In an alternative aspect of the invention, the information input/output device is replaced with a mobile computing device, such as a personal data assistant (PDA). The PDA includes a display, an input device, a processor, and a separate battery. The physical electrical connection between the mobile computing device and the wireless communication device allows for battery life optimization since Bluetooth™ technology is only employed while the devices are separated. By using a PDA in place of an information input/output device, the functionality of the PDA is independent of the wireless communication device, therefore allowing a user to selectively carry only one of the devices in instances where only one is needed. In other alternative aspects, the mobile computing device may be any variation of a PDA, such as a handheld personal computer, an electronic organizer, or any device wherein information is input by a user and used by a device to output functionality.
The great utility of the invention is that the integrated computing wireless communication device offers the added flexibility of conventional mobile computing devices while also offering optional portability of the wireless communication device. Specifically, the wireless communication device can be separated from the information input/output device at a universal joint having a swivel and a pivot. By allowing separation of the components, the concerns surrounding the size of the cellular phone are overcome. Additionally, the integrated device includes the added functionality and flexibility of modern mobile computing devices. Other advantages of the integrated computing wireless communication device include such aspects as facilitated one-hand operation, alternative horizontal (landscape) and vertical (portrait) orientations, and a self-standing mode enabling the user to position the display on a flat surface for relatively easy viewing.
These and various other features as well as advantages, which characterize the present invention, will be apparent from a reading of the following detailed description and a review of the associated drawings.
The information-processing module contains the logic, RAM, programs, and other software responsible for executing operations requested by the information input/output device 102. With this embodiment, the top portion, which, in accordance with an embodiment, is the information input/output device 102, would only serve as a display. Additionally, an additional ROM to include application executables that would take advantage of the display might be included in the information input/output device 102, thereby eliminating any sync issues between the two bodies.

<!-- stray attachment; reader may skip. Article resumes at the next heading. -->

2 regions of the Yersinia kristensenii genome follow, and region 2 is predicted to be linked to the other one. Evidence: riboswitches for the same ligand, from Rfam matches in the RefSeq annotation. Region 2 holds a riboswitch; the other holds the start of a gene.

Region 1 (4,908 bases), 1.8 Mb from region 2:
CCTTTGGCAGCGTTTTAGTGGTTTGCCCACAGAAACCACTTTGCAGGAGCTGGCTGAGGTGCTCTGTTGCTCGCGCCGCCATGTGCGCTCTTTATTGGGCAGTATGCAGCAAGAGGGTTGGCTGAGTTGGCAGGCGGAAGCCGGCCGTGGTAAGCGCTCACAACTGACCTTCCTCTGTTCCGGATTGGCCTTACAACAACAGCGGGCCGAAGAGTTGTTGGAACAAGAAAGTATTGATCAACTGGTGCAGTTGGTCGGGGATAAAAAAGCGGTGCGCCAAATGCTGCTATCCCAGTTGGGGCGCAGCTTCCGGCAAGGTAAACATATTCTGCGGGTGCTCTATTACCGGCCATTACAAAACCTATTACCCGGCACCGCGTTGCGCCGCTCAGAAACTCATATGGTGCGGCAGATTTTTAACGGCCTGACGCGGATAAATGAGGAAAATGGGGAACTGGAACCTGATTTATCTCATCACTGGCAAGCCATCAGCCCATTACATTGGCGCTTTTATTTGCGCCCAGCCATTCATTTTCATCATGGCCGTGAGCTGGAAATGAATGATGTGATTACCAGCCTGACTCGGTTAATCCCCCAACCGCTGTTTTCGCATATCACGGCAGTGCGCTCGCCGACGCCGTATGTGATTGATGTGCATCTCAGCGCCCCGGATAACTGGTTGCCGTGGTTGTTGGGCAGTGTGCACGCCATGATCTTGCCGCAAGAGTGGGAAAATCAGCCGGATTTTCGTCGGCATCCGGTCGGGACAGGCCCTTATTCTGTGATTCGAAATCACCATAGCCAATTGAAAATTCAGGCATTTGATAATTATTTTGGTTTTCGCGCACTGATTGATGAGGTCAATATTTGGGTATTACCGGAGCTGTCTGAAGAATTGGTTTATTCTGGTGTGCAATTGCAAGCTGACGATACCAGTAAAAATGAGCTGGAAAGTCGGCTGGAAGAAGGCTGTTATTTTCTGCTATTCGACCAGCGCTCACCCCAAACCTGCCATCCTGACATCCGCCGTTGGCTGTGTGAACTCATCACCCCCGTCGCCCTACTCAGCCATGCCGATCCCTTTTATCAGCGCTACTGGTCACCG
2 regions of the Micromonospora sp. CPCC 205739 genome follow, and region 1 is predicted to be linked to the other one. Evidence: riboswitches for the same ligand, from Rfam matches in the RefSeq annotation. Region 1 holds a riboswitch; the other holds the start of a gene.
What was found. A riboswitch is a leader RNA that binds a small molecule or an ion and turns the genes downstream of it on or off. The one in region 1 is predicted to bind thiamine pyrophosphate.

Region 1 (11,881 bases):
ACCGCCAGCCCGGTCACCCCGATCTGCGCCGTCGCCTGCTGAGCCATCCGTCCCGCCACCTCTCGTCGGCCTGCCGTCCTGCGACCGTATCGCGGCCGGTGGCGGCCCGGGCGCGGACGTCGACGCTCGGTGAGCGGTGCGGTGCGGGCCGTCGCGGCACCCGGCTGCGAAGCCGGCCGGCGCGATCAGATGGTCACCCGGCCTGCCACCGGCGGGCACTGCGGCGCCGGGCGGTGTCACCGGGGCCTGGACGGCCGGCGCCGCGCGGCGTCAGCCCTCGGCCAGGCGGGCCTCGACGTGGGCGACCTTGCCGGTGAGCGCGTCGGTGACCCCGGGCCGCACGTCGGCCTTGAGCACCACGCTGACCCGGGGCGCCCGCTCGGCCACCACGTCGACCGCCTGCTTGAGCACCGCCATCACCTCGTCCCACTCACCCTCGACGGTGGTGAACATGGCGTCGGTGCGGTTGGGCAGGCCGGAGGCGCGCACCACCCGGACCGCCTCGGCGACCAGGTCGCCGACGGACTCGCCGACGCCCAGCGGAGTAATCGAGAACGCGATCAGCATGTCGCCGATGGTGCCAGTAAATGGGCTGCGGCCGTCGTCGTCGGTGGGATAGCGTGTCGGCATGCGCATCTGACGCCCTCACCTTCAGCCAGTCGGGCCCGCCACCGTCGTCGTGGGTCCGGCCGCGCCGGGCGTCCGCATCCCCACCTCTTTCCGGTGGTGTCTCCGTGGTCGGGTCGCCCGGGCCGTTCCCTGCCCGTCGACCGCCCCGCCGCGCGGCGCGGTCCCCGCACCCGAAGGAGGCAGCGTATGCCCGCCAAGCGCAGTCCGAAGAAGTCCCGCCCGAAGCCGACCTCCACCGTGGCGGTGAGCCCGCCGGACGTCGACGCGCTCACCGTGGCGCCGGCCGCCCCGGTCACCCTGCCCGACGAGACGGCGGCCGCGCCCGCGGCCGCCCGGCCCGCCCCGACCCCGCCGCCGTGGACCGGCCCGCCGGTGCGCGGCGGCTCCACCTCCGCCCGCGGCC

In an alternative embodiment, the information input/output device 102 houses the information-processing module. In accordance with one embodiment, the wireless communication device uses the output device 108 of the information input/output device 102. In other embodiments, the wireless communication device might have a separate output device, such as a separate display or a speaker.
In one embodiment, the information input/output device 102 has a display as the output device 108 and an input device 116. The display 108 might be a liquid crystal display (LCD), a light emitting diode display (LED), a dot matrix display, or any other display for presenting output. In one embodiment, the input device 116 inputs information into a graphical user interface. The graphical user interface is installed under an operating system, such as “Windows CE”®, installed on the information-processing module. The input device 116 is used for inputting information into the integrated computing wireless communication device 100 by the user and might be a stylus, a touchpad, a mouse, a joystick, or any other input device operating on a graphical user interface. In other embodiments, the input device 116 might input information into the integrated computing wireless communication device 100 through a command line interface. While a number of embodiments have been identified for the input device 116, any number of combinations of pads, keys, buttons, and posts might be selected to implement the input device 116.
In an alternative embodiment, the information input/output device 102 might be replaced by a mobile computing device. According to one embodiment of the alternative embodiment, the mobile computing device (such as 102) might be a personal data assistant (PDA) having a display (such as 108), an input device (such as 116), a processor operating the PDA, and a separate power supply. Under the alternative embodiment, the PDA may be detached from the wireless communication device and used as an independent device. The battery might still be charged through electrical contacts on the universal joint. In other alternative embodiments, the information input/output device might be replaced by other mobile computing devices having a processor, such as a handheld personal computer, an electronic organizer, a remote control operating any variety of devices or appliances, or any device wherein information is input by a user and used by a device to output functionality. In accordance with these embodiments, the information-processing module is part of the mobile communication device.
In one embodiment, the wireless communication device 104 is a cellular telephone having a numeric keypad 110 and a separate output (not shown), typically a speaker. In another embodiment, the wireless communication device might also include a display (not shown) providing associated communication functionality to the wireless communication device 104. For example, the display might present a listing of phone numbers or email addresses saved in the cellular phone. The numeric keypad 110 is an input device (such as 120) for inputting information into the cellular phone 104. While the description of the cellular telephone 104 concentrates on the keypad 110 for inputting information, any number of combinations of pads, keys, buttons, and posts might be selected as an alternative or addition to the keypad 110. In other embodiments, the wireless communication device might be an electronic mail receiver/transmitter, an electronic pager, an electronic messenger, or any other device for receiving and transmitting communication signals.